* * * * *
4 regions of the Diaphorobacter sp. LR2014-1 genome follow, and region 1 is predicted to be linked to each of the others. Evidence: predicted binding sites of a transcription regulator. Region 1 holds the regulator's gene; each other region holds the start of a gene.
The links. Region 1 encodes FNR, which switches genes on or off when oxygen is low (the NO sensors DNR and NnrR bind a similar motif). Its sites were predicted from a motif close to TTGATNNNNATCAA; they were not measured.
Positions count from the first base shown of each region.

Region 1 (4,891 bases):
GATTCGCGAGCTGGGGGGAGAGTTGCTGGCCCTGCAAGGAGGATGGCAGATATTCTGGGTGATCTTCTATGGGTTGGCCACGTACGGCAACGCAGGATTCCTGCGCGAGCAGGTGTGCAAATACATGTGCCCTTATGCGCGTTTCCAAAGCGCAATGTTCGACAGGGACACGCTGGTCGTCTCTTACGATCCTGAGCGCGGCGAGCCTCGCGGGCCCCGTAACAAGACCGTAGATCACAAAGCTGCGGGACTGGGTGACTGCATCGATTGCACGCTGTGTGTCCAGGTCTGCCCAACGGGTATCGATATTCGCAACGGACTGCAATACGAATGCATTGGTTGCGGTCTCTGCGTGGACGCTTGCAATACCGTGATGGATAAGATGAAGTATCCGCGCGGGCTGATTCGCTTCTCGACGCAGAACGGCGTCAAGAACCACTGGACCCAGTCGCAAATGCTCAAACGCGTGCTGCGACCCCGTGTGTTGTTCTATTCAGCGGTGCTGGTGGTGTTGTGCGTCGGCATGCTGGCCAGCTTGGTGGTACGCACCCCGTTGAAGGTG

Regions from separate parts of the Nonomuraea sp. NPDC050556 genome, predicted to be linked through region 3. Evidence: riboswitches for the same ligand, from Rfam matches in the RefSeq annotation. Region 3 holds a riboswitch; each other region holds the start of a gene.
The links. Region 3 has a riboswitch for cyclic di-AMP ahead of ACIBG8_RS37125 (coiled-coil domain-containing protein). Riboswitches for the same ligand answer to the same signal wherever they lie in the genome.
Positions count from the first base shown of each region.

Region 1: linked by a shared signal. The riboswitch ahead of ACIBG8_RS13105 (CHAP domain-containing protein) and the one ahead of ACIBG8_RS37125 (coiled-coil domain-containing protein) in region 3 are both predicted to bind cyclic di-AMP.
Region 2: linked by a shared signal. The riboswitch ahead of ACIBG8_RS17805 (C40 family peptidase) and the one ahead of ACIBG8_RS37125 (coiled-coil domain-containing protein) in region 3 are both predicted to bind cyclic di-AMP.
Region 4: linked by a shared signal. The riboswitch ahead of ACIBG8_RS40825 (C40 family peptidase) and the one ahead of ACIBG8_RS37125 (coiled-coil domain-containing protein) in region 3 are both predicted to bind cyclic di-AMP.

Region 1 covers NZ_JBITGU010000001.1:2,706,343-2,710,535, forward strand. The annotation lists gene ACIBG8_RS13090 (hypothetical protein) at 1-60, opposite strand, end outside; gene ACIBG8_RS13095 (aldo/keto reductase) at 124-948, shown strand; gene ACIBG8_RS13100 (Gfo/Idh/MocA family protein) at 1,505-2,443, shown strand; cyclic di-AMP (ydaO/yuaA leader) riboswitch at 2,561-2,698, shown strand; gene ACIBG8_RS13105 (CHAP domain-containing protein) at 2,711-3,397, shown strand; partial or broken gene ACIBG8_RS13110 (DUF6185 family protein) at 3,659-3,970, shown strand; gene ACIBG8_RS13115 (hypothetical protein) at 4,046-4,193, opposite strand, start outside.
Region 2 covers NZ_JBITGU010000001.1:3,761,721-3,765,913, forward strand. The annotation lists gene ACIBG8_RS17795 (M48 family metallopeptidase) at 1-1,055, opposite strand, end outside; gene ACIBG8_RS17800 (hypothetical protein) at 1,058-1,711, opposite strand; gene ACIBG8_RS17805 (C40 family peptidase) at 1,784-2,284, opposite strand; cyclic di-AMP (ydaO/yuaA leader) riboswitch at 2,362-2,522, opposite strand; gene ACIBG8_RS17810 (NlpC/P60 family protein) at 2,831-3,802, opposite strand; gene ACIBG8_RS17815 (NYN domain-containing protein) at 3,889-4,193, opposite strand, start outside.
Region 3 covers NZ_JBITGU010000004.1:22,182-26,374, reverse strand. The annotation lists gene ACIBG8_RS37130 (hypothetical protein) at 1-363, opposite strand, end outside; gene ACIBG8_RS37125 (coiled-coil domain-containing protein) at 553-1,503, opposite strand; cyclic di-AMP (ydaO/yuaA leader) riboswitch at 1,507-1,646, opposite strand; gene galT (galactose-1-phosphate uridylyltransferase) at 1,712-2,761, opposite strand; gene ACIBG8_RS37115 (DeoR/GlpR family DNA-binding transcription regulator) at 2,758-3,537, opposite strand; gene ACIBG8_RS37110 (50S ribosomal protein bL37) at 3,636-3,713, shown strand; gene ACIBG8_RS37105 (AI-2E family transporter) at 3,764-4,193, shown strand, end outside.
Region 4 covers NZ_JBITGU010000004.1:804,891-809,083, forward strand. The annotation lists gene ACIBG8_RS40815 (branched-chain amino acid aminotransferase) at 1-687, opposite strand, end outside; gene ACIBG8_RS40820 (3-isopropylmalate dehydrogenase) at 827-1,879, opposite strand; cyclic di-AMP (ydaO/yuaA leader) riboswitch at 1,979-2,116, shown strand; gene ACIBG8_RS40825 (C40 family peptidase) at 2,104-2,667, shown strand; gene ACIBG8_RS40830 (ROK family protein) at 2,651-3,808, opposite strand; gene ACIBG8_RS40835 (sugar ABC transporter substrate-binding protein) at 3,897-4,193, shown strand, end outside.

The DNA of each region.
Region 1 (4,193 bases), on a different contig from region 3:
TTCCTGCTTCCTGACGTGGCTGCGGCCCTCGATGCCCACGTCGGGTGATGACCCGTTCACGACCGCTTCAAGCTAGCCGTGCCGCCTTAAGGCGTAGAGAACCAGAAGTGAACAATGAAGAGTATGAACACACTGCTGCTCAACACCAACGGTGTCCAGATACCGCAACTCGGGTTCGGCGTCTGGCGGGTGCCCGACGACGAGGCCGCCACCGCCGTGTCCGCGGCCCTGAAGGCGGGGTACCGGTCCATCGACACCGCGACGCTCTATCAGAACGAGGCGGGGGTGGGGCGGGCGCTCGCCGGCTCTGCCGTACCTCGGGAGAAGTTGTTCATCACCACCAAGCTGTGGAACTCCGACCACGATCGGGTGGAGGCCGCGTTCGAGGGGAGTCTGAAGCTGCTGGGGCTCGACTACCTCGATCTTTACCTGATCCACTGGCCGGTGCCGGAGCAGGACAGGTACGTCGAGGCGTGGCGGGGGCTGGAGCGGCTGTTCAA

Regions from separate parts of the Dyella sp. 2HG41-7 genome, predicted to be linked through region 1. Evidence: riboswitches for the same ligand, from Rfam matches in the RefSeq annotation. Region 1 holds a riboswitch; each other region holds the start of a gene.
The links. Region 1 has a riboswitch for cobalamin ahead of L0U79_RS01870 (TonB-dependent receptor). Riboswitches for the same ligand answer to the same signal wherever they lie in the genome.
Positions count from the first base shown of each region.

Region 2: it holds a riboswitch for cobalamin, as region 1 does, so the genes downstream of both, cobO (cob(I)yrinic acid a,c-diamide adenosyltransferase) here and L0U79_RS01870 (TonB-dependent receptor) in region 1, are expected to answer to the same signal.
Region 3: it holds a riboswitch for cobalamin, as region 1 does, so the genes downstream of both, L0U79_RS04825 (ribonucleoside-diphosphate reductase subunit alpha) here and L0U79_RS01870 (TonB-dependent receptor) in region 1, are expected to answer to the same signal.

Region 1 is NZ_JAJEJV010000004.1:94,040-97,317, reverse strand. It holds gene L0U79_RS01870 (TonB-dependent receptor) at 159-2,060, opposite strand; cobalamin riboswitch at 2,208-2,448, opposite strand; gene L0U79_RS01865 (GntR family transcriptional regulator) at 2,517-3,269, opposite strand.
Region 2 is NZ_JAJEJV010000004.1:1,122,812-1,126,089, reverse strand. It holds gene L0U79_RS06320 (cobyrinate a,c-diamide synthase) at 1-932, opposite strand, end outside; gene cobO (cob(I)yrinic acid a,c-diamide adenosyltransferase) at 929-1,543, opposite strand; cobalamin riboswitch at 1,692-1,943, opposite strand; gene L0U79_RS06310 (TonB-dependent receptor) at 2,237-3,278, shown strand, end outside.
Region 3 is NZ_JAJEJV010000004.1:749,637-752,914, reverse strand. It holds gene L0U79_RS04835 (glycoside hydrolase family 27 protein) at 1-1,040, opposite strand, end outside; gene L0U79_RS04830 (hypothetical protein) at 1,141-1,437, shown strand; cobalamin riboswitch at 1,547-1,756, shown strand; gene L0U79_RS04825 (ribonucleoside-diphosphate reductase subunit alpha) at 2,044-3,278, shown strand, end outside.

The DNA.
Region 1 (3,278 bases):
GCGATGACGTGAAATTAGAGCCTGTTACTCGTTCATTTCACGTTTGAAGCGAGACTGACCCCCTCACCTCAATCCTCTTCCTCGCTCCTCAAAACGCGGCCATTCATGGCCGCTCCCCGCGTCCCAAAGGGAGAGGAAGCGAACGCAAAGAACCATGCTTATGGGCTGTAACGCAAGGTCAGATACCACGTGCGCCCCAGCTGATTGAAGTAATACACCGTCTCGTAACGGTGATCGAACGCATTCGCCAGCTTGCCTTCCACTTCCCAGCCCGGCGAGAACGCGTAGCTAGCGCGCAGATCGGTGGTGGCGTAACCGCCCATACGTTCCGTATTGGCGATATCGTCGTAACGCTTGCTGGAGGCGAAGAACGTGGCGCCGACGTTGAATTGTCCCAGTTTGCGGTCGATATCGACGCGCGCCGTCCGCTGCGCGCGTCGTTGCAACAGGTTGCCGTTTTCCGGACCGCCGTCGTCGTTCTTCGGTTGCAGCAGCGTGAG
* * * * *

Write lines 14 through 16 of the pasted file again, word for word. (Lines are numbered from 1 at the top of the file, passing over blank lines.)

Region 3 covers NZ_JBITGU010000004.1:22,182-26,374, reverse strand. The annotation lists gene ACIBG8_RS37130 (hypothetical protein) at 1-363, opposite strand, end outside; gene ACIBG8_RS37125 (coiled-coil domain-containing protein) at 553-1,503, opposite strand; cyclic di-AMP (ydaO/yuaA leader) riboswitch at 1,507-1,646, opposite strand; gene galT (galactose-1-phosphate uridylyltransferase) at 1,712-2,761, opposite strand; gene ACIBG8_RS37115 (DeoR/GlpR family DNA-binding transcription regulator) at 2,758-3,537, opposite strand; gene ACIBG8_RS37110 (50S ribosomal protein bL37) at 3,636-3,713, shown strand; gene ACIBG8_RS37105 (AI-2E family transporter) at 3,764-4,193, shown strand, end outside.
Region 4 covers NZ_JBITGU010000004.1:804,891-809,083, forward strand. The annotation lists gene ACIBG8_RS40815 (branched-chain amino acid aminotransferase) at 1-687, opposite strand, end outside; gene ACIBG8_RS40820 (3-isopropylmalate dehydrogenase) at 827-1,879, opposite strand; cyclic di-AMP (ydaO/yuaA leader) riboswitch at 1,979-2,116, shown strand; gene ACIBG8_RS40825 (C40 family peptidase) at 2,104-2,667, shown strand; gene ACIBG8_RS40830 (ROK family protein) at 2,651-3,808, opposite strand; gene ACIBG8_RS40835 (sugar ABC transporter substrate-binding protein) at 3,897-4,193, shown strand, end outside.

The DNA of each region.